FALSE Takes no arguments. Always returns 0. =FALSE 0
IF()

Evaluates the first argument. Returns the second argument if the first argument is true; returns the third argument if the first argument is false.

 Note    Requires exactly three arguments.

=IF(SUM(LEFT)>=10,10,0) 10, if the sum of values to the left of the formula is at least 10; 0 otherwise.
INT() Rounds the value inside the parentheses down to the nearest integer. =INT(5.67) 5
MAX() Returns the maximum value of the items identified inside the parentheses. =MAX(ABOVE) The maximum value found in the cells above the formula (excluding any header rows).
MIN() Returns the minimum value of the items identified inside the parentheses. =MIN(ABOVE) The minimum value found in the cells above the formula (excluding any header rows).
MOD() Takes two arguments (must be numbers or evaluate to numbers). Returns the remainder after the second argument is divided by the first. If the remainder is 0 (zero), returns 0.0 =MOD(4,2) 0.0
NOT() Takes one argument. Evaluates whether the argument is true. Returns 0 if the argument is true, 1 if the argument is false. Mostly used inside an IF formula. =NOT(1=1) 0
OR() Takes two arguments. If either is true, returns 1. If both are false, returns 0. Mostly used inside an IF formula. =OR(1=1,1=5) 1
PRODUCT() Calculates the product of items identified inside the parentheses. =PRODUCT(LEFT) The product of multiplying all the values found in the cells to the left of the formula.
ROUND() Takes two arguments (first argument must be a number or evaluate to a number; second argument must be an integer or evaluate to an integer). Rounds the first argument to the number of digits specified by the second argument. If the second argument is greater than zero (0), first argument is rounded down to the specified number of digits. If second argument is zero (0), first argument is rounded down to the nearest integer. If second argument is negative, first argument is rounded down to the left of the decimal.

=ROUND(123.456, 2)

=ROUND(123.456, 0)

=ROUND(123.456, -2)

123.46

123

100

SIGN() Takes one argument that must either be a number or evaluate to a number. Evaluates whether the item identified inside the parentheses if greater than, equal to, or less than zero (0). Returns 1 if greater than zero, 0 if zero, -1 if less than zero. =SIGN(-11) -1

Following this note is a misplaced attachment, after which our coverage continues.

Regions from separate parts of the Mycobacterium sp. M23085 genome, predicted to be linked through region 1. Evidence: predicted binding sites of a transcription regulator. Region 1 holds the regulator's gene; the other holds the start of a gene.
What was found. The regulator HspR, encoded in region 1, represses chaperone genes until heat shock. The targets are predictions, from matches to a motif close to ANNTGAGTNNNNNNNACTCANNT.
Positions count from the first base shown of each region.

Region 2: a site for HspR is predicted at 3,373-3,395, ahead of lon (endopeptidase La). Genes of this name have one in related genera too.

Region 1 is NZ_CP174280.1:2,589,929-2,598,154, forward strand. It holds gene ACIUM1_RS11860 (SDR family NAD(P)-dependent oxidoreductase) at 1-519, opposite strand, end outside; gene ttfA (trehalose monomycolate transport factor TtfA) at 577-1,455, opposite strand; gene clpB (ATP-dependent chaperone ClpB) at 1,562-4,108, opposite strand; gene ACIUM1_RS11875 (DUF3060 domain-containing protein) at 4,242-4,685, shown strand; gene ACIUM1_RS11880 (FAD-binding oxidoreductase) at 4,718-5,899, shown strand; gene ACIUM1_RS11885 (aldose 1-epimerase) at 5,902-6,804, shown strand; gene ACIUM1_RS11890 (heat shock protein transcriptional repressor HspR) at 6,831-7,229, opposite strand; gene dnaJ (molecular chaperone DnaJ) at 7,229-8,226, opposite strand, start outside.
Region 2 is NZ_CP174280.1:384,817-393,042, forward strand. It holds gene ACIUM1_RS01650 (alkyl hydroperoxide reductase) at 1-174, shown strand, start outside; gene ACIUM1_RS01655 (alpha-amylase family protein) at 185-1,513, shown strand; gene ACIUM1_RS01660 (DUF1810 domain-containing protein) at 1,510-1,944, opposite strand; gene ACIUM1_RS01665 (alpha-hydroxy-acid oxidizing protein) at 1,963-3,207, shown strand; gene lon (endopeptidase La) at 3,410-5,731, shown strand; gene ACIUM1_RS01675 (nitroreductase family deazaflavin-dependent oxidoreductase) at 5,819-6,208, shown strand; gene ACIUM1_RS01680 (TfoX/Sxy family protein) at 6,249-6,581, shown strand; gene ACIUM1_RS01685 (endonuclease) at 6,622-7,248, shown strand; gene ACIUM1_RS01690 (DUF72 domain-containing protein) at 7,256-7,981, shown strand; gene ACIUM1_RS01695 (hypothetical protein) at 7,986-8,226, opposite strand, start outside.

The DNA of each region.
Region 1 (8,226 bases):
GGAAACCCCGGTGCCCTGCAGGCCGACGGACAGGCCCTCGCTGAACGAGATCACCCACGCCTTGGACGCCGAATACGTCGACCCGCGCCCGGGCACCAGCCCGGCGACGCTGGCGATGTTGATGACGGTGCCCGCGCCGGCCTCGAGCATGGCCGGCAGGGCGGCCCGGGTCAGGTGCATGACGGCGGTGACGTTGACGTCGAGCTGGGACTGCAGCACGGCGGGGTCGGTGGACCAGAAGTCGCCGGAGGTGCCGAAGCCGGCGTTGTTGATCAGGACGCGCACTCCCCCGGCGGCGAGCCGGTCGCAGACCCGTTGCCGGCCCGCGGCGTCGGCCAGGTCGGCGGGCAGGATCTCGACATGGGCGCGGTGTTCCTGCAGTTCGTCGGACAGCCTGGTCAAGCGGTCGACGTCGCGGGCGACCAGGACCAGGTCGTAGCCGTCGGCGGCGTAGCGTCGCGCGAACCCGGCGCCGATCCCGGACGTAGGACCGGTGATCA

SUM() Calculates the sum of items identified inside the parentheses. =SUM(RIGHT) The sum of the values of the cells to the right of the formula.
TRUE() Takes one argument. Evaluates whether the argument is true. Returns 1 if the argument is true, 0 if the argument is false. Mostly used inside an IF formula. =TRUE(1=0) 0

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Use bookmarknames or cell references in a formula

You can refer to a bookmarked cell by using its bookmarkname in a formula. For example, if you have bookmarked a cell that contains or evaluates to a number with the bookmarkname gross_income, the formula =ROUND(gross_income,0) rounds the value of that cell down to the nearest integer.

You can also use column and row references in a formula. There are two reference styles: RnCn and A1.

 Note    The cell that contains the formula is not included in a calculation that uses a reference. If the cell is part of the reference, it is ignored.

RnCn references

You can refer to a table row, column, or cell in a formula by using the RnCn reference convention. In this convention, Rn refers to the nth row, and Cn refers to the nth column. For example, R1C2 refers to the cell that is in first row and the second column. The following table contains examples of this reference style.

To refer to… …use this reference style
An entire column Cn
An entire row Rn
A specific cell RnCn
The row that contains the formula R
The column that contains the formula C
All the cells between two specified cells RnCn:RnCn
A cell in a bookmarked table Bookmarkname RnCn
A range of cells in a bookmarked table Bookmarkname RnCn:RnCn

A1 references

You can refer to a cell, a set of cells, or a range of cells by using the A1 reference convention. In this convention, the letter refers to the cell’s column and the number refers to the cell’s row. The first column in a table is column A; the first row is row 1. The following table contains examples of this reference style.

To refer to… …use this reference
The cell in the first column and the second row A2
The first two cells in the first row A1,B1
All the cells in the first column and the first two cells in the second column A1:B2

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Applies to:
Word 2010, Word 2007